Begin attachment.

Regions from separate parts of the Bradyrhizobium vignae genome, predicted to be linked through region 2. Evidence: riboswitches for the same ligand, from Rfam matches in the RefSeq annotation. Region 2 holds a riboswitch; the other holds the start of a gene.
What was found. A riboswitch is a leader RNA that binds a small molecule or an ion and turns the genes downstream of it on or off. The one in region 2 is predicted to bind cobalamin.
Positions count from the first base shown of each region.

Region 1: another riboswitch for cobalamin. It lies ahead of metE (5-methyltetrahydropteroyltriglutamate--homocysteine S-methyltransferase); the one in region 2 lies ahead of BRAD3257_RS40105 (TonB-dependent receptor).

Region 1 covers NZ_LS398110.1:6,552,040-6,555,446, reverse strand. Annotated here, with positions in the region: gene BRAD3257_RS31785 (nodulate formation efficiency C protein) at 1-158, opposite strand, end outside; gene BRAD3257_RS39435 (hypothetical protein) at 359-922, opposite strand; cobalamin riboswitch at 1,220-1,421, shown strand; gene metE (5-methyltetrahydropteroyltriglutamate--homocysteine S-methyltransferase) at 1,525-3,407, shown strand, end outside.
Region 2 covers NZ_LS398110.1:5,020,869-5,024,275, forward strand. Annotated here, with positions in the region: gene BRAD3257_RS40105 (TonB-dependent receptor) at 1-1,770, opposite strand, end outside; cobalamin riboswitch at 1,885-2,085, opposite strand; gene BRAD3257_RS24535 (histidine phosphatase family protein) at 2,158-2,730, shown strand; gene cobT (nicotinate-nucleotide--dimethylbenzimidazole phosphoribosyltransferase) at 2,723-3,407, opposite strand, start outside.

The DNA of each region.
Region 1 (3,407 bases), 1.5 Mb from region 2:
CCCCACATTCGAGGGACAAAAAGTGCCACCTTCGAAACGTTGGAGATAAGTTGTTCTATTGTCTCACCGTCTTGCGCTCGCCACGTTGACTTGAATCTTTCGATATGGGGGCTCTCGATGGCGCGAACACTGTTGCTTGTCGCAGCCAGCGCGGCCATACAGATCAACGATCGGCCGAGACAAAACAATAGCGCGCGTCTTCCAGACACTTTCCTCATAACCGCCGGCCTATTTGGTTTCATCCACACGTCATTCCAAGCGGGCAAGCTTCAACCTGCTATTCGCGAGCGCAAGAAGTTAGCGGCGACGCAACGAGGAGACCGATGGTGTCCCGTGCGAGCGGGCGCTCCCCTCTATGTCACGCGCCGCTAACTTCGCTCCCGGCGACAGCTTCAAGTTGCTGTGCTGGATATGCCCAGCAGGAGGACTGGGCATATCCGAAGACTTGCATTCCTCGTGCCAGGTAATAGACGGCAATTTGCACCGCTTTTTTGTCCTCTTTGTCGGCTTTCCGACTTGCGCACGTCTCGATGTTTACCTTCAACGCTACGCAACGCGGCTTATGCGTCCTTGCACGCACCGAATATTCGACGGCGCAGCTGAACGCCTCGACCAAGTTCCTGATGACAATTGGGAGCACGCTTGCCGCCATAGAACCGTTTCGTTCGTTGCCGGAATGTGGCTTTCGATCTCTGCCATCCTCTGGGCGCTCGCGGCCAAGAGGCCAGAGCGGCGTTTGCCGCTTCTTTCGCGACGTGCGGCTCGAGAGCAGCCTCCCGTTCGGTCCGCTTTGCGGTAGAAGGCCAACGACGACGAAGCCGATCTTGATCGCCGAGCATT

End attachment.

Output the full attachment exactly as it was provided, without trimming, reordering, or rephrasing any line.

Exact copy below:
Regions from separate parts of the Bradyrhizobium vignae genome, predicted to be linked through region 2. Evidence: riboswitches for the same ligand, from Rfam matches in the RefSeq annotation. Region 2 holds a riboswitch; the other holds the start of a gene.
What was found. A riboswitch is a leader RNA that binds a small molecule or an ion and turns the genes downstream of it on or off. The one in region 2 is predicted to bind cobalamin.
Positions count from the first base shown of each region.

Region 1: another riboswitch for cobalamin. It lies ahead of metE (5-methyltetrahydropteroyltriglutamate--homocysteine S-methyltransferase); the one in region 2 lies ahead of BRAD3257_RS40105 (TonB-dependent receptor).

Region 1 covers NZ_LS398110.1:6,552,040-6,555,446, reverse strand. Annotated here, with positions in the region: gene BRAD3257_RS31785 (nodulate formation efficiency C protein) at 1-158, opposite strand, end outside; gene BRAD3257_RS39435 (hypothetical protein) at 359-922, opposite strand; cobalamin riboswitch at 1,220-1,421, shown strand; gene metE (5-methyltetrahydropteroyltriglutamate--homocysteine S-methyltransferase) at 1,525-3,407, shown strand, end outside.
Region 2 covers NZ_LS398110.1:5,020,869-5,024,275, forward strand. Annotated here, with positions in the region: gene BRAD3257_RS40105 (TonB-dependent receptor) at 1-1,770, opposite strand, end outside; cobalamin riboswitch at 1,885-2,085, opposite strand; gene BRAD3257_RS24535 (histidine phosphatase family protein) at 2,158-2,730, shown strand; gene cobT (nicotinate-nucleotide--dimethylbenzimidazole phosphoribosyltransferase) at 2,723-3,407, opposite strand, start outside.

The DNA of each region.
Region 1 (3,407 bases), 1.5 Mb from region 2:
CCCCACATTCGAGGGACAAAAAGTGCCACCTTCGAAACGTTGGAGATAAGTTGTTCTATTGTCTCACCGTCTTGCGCTCGCCACGTTGACTTGAATCTTTCGATATGGGGGCTCTCGATGGCGCGAACACTGTTGCTTGTCGCAGCCAGCGCGGCCATACAGATCAACGATCGGCCGAGACAAAACAATAGCGCGCGTCTTCCAGACACTTTCCTCATAACCGCCGGCCTATTTGGTTTCATCCACACGTCATTCCAAGCGGGCAAGCTTCAACCTGCTATTCGCGAGCGCAAGAAGTTAGCGGCGACGCAACGAGGAGACCGATGGTGTCCCGTGCGAGCGGGCGCTCCCCTCTATGTCACGCGCCGCTAACTTCGCTCCCGGCGACAGCTTCAAGTTGCTGTGCTGGATATGCCCAGCAGGAGGACTGGGCATATCCGAAGACTTGCATTCCTCGTGCCAGGTAATAGACGGCAATTTGCACCGCTTTTTTGTCCTCTTTGTCGGCTTTCCGACTTGCGCACGTCTCGATGTTTACCTTCAACGCTACGCAACGCGGCTTATGCGTCCTTGCACGCACCGAATATTCGACGGCGCAGCTGAACGCCTCGACCAAGTTCCTGATGACAATTGGGAGCACGCTTGCCGCCATAGAACCGTTTCGTTCGTTGCCGGAATGTGGCTTTCGATCTCTGCCATCCTCTGGGCGCTCGCGGCCAAGAGGCCAGAGCGGCGTTTGCCGCTTCTTTCGCGACGTGCGGCTCGAGAGCAGCCTCCCGTTCGGTCCGCTTTGCGGTAGAAGGCCAACGACGACGAAGCCGATCTTGATCGCCGAGCATT